Staff Can't Concentrate? Eliminate "Attention Residue"

Are you getting whiplash from all the back and forth interruptions throughout your day?

From the constant ping of emails, texts or instant messages, to people popping their heads in your office door, today's workers are pulled in so many different directions it's making them less effective. One researcher called it a "perpetual state of semi-distraction" and suggested the residue of the prior tasks lingers in the mind, which lessens your effectiveness on the task at hand.

Sure, multitasking is a skill but the studies show that having 12 tabs open on a browser while sitting on a conference call and receiving a text is actually lessening your ability to perform well on the task at hand. Unfortunately, this may be a side effect of our digital society, and something that most people take for granted now as normal.

What can be done about our collective "attention residue"? How can workers change their approach when, literally, everyone is working this way now? Could focusing on just one task at a time actually improve productivity and ultimately help reduce the amount of time you spend at work?

What is "Attention Residue"?

The research highlights a common workplace problem that many people aren't even aware of: being pulled in too many directions to be completely effective on any one task. The idea of "attention residue" is that when you switch to a new task, the thoughts from the prior task linger in the back of your mind, making it harder to fully concentrate. This reduces your cognitive capacity, making the new task take longer to complete. Lab studies proved this theory and linked attention residue with lower on-the-job-performance. One article said the quality of decision-making could be reduced along with the ability to recall details.

Psychology Today agrees, and states that multitasking wastes up to 40 percent of your true productivity. They suggest that humans cannot really fully concentrate on more than one thing at a time, so "multitasking" is really "task switching." They compiled the most recent research and found:

  • It takes more time to get tasks completed if you switch between them, than to just complete one thing at a time.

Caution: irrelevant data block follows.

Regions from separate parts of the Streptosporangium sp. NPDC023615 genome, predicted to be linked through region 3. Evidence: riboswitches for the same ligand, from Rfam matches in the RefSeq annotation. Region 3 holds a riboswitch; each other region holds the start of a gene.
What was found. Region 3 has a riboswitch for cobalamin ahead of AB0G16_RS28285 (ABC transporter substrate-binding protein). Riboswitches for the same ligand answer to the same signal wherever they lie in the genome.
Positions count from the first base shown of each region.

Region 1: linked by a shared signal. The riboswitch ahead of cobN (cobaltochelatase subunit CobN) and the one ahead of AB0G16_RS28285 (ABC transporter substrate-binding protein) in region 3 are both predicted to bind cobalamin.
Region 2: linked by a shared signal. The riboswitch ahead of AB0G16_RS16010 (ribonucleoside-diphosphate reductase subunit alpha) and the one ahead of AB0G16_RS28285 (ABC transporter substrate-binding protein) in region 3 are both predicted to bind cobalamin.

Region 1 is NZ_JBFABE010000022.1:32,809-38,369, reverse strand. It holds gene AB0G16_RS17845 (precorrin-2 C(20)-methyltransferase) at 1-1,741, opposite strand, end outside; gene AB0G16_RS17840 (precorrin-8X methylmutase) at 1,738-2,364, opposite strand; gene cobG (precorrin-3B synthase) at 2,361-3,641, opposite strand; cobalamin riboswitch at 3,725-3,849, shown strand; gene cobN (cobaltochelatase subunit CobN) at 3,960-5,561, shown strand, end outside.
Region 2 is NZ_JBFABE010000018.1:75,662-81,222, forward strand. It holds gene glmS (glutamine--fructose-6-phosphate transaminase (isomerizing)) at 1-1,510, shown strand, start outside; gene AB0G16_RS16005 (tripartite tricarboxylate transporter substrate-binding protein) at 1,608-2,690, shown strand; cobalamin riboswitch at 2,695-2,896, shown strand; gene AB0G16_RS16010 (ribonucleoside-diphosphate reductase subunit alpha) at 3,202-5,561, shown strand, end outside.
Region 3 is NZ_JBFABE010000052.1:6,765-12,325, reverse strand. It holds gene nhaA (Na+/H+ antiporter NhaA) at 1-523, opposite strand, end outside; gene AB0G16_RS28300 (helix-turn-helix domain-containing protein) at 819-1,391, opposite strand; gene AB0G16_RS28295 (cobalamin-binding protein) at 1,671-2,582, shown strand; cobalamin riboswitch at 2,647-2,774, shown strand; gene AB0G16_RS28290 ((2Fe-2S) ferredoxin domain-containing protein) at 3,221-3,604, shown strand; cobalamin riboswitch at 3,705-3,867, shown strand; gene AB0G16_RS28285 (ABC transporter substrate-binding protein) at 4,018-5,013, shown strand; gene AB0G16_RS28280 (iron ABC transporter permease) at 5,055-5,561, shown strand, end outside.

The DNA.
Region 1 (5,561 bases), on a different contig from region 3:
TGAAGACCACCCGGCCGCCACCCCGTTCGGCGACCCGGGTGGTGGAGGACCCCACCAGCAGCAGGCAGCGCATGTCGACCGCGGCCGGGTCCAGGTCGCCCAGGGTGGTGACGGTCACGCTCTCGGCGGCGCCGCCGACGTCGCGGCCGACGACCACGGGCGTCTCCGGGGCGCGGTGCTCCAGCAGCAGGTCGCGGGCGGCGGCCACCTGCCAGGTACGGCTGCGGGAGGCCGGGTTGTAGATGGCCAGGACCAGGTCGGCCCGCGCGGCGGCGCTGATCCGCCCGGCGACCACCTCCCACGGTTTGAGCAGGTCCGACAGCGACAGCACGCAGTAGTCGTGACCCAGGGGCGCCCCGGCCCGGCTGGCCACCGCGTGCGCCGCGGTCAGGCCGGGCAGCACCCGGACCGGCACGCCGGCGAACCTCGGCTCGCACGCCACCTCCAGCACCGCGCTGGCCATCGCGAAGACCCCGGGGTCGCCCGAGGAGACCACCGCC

• You make more errors when task switching.
  • You lose productivity, due to the attention residue tied to your last task.

If multitasking truly doesn't work, then what should the average employee do to improve their productivity, especially with all the distractions you typically face?

Practical Productivity Tips to Kill Attention Residue

To eliminate some of the distractions you take for granted each day, here are some practical ways to help block your time to increase productivity:

  • Prioritize tasks and work on the most important things first. As the day progresses, you're likely to feel more stressed because you're behind in your task goals. By prioritizing the most important tasks first, and then focusing completely on getting them done, you'll be able to spend the rest of the day putting out fires.
  • Start slow, but concentrate fully. Now pick the first task on the list. To eliminate attention residue, start with a one- or two-hour increment where you focus on just one thing. Turn off instant messaging and email, mute your phone, and put up a "do not disturb" sign on your door if you have to.
  • Batch process your emails, texts, and instant messages. Try setting time aside at various points in the day to review and respond to emails. Do the same for any other type of communication channels you typically use. This will help you eliminate some of the multitasking that crops up all day long.

It may feel very strange at first to change the behaviors that have become ingrained in today's digital world. But it's worth trying these techniques to at least see if they help you feel more productive.

Improve Your Focus and Productivity With the Right Staffing Partner

If you and your team feel pulled in too many directions, consider the ways a staffing and recruiting partner could help. Staffing agencies can:

  • Provide qualified supplemental workers to perform tasks that distract your staff from high-priority work that adds greater value to your organization.
  • Improve your HR team's focus by handling the myriad tasks associated with finding and hiring great employees. This frees your human resource team to concentrate on more strategic functions such as performance management, training, culture improvement, and policy development.